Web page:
Henry's Honeysuckle Plants
Lonicera henryi var. subcoriacea
- Evergreen, dark green leaves
- Lovely purplish red tubular flowers
- Full hardy
- Needs support. To 8m.
- Sun or partial shade
Lonicera japonica 'Henryi'
Lonicera japonica 'Henryi' is an evergreen honeysuckle with trumpets of purplish red trumpet flowers with yellow throats in June and July followed by black berries in the autumn. It will grow in sun or partial shade, is easy to grow and will rapidly reach 10m.
It prefers to have its roots moist but is happy in most soils as long as it has good drainage. It only needs pruning to keep it within bounds and to remove old, dead and dying growth. It provides nectar for bees, butterflies and ladybirds and berries in autumn for hungry birds.
'Henryi' makes up for its milder scent by being probably the most reliable of the evergreen honeysuckles, with beautifully arranged leaves on each stem.
- Evergreen, elongated, dark green leaves
- Lovely purplish red tubular flowers in June and July
- Will grow to an eventual height and spread of 10m x 2m
- Fully hardy
- Needs support
- Rabbit and deer resistant.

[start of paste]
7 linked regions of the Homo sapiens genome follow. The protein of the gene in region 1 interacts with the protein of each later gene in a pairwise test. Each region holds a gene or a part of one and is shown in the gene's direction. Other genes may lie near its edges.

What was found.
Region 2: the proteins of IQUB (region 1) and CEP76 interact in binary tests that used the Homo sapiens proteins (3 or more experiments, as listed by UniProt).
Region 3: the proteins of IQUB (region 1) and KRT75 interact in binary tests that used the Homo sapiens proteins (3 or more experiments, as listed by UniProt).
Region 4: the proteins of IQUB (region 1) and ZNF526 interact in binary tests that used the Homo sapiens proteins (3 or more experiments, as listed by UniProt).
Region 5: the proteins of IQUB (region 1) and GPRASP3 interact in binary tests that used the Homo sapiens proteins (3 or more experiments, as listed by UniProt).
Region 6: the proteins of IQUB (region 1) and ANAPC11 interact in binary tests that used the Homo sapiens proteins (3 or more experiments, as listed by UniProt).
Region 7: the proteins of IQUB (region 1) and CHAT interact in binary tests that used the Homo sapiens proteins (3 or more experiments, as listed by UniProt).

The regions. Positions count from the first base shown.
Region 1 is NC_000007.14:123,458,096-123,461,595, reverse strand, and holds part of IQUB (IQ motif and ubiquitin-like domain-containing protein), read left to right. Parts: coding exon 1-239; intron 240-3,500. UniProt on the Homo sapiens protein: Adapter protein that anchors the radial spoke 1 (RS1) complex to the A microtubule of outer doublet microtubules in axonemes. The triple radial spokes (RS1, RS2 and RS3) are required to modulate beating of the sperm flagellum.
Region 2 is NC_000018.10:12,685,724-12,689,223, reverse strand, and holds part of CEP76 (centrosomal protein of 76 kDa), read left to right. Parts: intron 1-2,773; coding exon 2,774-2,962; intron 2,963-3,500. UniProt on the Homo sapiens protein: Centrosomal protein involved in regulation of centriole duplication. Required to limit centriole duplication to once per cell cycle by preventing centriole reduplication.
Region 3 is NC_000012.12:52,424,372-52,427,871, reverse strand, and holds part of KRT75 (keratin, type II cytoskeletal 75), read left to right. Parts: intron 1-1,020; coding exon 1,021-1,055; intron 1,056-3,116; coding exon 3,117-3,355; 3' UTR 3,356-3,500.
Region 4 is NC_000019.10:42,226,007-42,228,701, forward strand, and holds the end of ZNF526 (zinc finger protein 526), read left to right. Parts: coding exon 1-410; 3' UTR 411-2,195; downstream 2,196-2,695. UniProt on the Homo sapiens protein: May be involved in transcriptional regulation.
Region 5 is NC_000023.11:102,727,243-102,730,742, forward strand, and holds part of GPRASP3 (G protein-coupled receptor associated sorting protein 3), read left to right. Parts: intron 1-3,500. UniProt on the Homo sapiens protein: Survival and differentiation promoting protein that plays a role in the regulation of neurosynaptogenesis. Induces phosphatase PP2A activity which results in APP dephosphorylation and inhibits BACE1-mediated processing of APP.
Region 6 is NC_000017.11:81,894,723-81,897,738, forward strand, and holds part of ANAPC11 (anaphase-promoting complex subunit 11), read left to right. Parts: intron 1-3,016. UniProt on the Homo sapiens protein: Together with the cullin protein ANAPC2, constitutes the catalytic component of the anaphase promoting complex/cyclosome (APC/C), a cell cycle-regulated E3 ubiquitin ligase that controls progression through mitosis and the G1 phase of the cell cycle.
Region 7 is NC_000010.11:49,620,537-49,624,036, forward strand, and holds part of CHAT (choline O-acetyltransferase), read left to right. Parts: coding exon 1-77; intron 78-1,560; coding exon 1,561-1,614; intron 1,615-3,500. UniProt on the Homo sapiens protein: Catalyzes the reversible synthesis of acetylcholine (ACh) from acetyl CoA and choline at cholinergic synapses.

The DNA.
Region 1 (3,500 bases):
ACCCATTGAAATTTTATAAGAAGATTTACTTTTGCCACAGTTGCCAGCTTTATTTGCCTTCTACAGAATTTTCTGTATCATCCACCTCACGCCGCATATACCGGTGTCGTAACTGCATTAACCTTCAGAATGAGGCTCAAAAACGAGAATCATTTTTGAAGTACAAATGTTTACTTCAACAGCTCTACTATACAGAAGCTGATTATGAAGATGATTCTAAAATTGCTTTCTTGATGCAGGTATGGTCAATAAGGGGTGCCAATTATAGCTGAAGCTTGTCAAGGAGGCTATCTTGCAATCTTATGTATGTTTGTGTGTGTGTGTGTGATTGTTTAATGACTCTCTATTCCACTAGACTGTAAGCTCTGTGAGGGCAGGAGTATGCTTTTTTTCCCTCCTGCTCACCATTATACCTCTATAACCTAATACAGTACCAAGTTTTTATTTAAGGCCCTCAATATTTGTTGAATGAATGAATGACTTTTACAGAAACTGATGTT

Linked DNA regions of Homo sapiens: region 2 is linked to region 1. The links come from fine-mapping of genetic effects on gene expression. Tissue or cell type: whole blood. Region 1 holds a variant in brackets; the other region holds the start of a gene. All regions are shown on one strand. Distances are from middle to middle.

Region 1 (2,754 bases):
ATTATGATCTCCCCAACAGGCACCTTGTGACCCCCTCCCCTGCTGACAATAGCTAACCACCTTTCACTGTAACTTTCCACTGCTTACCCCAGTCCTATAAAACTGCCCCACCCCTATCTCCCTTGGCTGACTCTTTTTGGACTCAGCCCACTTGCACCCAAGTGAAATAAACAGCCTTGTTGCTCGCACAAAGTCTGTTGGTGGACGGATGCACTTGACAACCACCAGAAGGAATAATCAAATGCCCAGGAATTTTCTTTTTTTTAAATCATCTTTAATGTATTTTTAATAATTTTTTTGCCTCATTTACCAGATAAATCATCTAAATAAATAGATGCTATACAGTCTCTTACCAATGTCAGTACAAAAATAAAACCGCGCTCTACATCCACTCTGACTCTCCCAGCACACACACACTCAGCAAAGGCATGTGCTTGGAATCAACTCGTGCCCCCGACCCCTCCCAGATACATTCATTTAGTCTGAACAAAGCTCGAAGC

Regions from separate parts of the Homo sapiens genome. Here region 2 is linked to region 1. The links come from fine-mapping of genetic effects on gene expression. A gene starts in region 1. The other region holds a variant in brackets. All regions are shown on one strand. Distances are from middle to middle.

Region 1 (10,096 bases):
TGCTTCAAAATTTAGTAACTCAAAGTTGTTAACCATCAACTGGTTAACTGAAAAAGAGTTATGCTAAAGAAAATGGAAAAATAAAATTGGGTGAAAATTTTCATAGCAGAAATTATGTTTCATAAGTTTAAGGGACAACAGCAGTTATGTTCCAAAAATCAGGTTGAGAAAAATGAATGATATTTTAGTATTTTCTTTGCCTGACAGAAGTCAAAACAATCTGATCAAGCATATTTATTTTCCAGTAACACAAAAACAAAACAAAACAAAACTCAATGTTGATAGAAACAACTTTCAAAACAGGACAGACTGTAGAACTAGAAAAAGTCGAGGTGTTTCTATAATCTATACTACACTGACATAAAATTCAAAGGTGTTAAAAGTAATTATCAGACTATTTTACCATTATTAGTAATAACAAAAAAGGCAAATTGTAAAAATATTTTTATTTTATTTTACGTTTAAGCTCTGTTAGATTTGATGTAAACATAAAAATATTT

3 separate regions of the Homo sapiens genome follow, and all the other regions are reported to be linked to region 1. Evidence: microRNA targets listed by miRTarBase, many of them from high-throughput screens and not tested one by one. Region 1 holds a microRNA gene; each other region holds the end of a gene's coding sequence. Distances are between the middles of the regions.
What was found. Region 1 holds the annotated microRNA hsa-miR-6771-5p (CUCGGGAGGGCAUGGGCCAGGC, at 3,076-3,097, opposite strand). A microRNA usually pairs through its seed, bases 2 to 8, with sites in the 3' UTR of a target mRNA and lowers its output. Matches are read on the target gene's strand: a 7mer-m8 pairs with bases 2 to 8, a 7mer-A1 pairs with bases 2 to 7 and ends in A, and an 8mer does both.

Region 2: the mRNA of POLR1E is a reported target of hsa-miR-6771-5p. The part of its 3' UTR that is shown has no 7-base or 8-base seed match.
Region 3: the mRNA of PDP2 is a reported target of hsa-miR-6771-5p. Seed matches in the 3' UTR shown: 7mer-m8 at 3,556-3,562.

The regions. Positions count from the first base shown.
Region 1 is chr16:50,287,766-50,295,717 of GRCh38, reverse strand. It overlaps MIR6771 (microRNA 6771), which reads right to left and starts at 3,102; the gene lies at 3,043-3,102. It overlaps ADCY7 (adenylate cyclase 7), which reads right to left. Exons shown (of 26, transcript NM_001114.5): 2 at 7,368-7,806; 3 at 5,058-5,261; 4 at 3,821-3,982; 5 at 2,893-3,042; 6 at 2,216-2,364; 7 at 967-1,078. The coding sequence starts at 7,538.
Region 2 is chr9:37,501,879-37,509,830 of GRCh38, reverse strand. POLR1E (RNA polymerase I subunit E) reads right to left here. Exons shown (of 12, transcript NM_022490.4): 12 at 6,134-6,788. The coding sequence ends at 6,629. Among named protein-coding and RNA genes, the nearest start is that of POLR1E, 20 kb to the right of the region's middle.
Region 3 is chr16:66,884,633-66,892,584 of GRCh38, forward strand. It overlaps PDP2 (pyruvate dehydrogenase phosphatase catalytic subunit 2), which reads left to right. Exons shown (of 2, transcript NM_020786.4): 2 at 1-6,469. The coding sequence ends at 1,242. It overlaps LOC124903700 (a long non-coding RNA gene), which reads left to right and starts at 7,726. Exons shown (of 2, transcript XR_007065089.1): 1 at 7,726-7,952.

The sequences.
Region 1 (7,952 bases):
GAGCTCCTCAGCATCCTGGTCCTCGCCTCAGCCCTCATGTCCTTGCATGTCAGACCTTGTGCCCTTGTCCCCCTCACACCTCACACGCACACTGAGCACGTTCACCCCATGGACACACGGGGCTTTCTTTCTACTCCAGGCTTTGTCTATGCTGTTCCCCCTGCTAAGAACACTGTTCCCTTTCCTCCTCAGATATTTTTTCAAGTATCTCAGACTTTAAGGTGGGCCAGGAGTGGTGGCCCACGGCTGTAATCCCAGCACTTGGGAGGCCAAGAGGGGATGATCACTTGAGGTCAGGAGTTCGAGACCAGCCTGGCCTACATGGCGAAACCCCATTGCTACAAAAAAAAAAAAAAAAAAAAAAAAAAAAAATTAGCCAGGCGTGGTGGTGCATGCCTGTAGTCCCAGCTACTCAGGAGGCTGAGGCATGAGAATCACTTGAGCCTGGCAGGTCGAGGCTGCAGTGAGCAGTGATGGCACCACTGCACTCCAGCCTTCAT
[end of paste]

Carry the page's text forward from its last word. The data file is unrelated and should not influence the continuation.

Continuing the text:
- Sun or partial shade
Growing Henryi Honeysuckle
It is deer, rabbit and windproof and will, therefore, prove perfect for siting in an exposed or woodland position where it could cover a fence or tree stump. It can also be used to cover pergolas, arches and boundary walls. It is a woodland and cottage garden plant not suitable for formal planting. It will associate well with other Lonicera varieties and climbing roses.
Did You Know?
It was introduced into the UK in 1908 from Western China. It was found by Augustine Henry (1857 - 1930) an Irish doctor and botanist who went to China in search of medicinal plants.
Planting and Care Instructions
How to grow Lonicera Henryi
Lonicera japonica 'Henryi' is best planted where the roots have a shady run although it will be happy in any situation and with any soil pH.
- It is quite loose and spreading in habit so choose a spot where it has room to expand.
- Plant it in a hole larger than the rootball.
- Backfill with good quality compost, having incorporated a handful of bonemeal.
- Firm in well and water.
- Prune by 1/3rd after flowering and remove any untidy growth.
Look out for:
Henryi may be susceptible to mildew and aphids but it rarely causes a severe problem. Because of the plants attraction for insects and bees it is inadvisable to use chemical sprays.